Share in the Learning Fun

When they reach three years old, our nursery kids are introduced to language, math concepts and science, and social skills in a natural sequence to nourish learning step by step, with individual attention suited to your child’s unique needs. As they progress with improved coordination and thinking, the world begins to open up for even more discovery.

A Day of Your Preschooler’s Time with Us

Each day at our centers, nursery children create artwork, explore books, learn about the rest of the world, play characters and movement games. In this way they learn following directions and other key skills for learning success.

Purposeful Play Is Early Education

Each day is packed with carefully designed activities structured around the six main development areas. Here are a few example activities:

Your Nursery's Developmental Areas

Language and Literacy Development

• engage in longer conversations with adults and other children using a greater variety of words
• recognize his or her own name and begin to write it using both letters and letter-like shapes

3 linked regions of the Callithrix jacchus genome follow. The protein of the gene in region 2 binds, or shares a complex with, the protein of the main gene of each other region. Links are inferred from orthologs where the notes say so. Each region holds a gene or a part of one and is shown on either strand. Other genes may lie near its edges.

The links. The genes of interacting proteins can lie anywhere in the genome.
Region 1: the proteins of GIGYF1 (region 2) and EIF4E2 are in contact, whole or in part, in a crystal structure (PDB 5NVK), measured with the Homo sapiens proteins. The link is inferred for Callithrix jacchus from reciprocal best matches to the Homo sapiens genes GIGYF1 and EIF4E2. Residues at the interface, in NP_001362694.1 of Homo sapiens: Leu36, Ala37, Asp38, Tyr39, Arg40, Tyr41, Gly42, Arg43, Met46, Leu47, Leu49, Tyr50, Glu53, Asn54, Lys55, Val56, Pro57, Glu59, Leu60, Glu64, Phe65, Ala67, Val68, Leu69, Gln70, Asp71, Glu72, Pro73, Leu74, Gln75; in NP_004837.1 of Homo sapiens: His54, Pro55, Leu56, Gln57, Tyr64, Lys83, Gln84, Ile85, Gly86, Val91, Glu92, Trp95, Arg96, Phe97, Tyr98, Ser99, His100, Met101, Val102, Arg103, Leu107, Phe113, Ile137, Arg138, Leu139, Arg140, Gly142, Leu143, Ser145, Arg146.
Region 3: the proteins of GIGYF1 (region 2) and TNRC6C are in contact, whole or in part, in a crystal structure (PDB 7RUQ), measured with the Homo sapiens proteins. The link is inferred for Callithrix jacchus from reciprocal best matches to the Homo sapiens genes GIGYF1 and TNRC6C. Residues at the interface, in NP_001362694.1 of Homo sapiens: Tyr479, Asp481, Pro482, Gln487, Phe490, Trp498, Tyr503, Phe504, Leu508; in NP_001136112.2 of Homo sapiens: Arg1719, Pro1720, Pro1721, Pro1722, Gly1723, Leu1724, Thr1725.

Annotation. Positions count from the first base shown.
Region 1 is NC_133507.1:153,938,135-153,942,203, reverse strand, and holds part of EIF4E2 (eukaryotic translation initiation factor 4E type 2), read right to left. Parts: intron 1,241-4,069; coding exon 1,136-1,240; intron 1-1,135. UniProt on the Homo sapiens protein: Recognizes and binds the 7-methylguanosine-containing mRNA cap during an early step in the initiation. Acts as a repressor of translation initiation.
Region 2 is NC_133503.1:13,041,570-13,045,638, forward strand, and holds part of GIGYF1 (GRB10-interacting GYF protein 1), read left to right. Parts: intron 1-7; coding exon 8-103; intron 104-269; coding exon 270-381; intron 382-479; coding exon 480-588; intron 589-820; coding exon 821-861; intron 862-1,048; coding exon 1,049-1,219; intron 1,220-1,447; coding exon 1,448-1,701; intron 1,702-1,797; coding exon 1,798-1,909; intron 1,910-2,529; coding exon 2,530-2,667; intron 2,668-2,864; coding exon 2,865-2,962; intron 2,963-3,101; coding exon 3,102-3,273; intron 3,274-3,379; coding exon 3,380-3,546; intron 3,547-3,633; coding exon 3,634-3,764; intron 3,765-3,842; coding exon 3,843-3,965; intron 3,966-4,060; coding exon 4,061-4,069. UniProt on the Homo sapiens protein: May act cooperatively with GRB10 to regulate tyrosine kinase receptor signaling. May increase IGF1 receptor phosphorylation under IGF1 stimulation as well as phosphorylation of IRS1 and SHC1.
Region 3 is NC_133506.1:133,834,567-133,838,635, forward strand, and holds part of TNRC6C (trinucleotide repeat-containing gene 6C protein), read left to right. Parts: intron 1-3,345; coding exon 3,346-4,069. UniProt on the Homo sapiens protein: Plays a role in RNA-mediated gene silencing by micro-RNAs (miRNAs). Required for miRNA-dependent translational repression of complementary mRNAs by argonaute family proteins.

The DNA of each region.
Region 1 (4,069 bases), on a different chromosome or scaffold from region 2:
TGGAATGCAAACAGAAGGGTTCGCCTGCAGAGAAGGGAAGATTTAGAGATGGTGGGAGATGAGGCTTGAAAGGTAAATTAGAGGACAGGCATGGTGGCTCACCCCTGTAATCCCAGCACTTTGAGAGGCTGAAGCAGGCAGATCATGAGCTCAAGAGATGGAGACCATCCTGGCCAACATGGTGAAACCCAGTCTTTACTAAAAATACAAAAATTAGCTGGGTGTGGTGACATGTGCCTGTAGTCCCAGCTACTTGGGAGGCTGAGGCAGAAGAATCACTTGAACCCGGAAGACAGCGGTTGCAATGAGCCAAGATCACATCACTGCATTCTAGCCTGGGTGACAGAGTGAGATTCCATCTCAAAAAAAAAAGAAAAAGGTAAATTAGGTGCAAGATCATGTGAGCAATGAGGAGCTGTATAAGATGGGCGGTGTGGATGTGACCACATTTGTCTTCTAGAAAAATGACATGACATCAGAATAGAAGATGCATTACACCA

Executive Function

• take on simple activities independently like setting the table with cups and plates and continue until the task is done
• pay attention to a person or activity for five to ten minutes
• examine new objects or situations with deeper curiosity
• control impulses with fewer adult reminders

Social and Emotional Development

• build relationships with familiar adults, talking about thoughts and needs with them
• seek out other children during play time and begin to build relationships with them
• play with other children showing the ability to resolve disagreements with little help from adults
• express a variety of emotions by incorporating emotions into pretend play

Physical Development and Wellness

• begin to gallop while improving jumping and hopping skills
• trace letters and simple shapes while also showing signs of a right- or left-hand preference
• gain independence with self-care skills such as undressing to use the toilet and remembering to wash hands
• identify healthy and unhealthy foods

Cognitive Development

• connect number words and numerals to the quantities they represent
• engage in pretend play alone or with others by taking on roles and using props
• participate in scientific experiments led by teachers

Creative Expression

• create detailed artwork that includes people, animals, and things
• play movement games that involve following directions as well as creating unique moves
• play a character role in simple dramatic scenarios from books
• repeat more complex melodies and rhythm patterns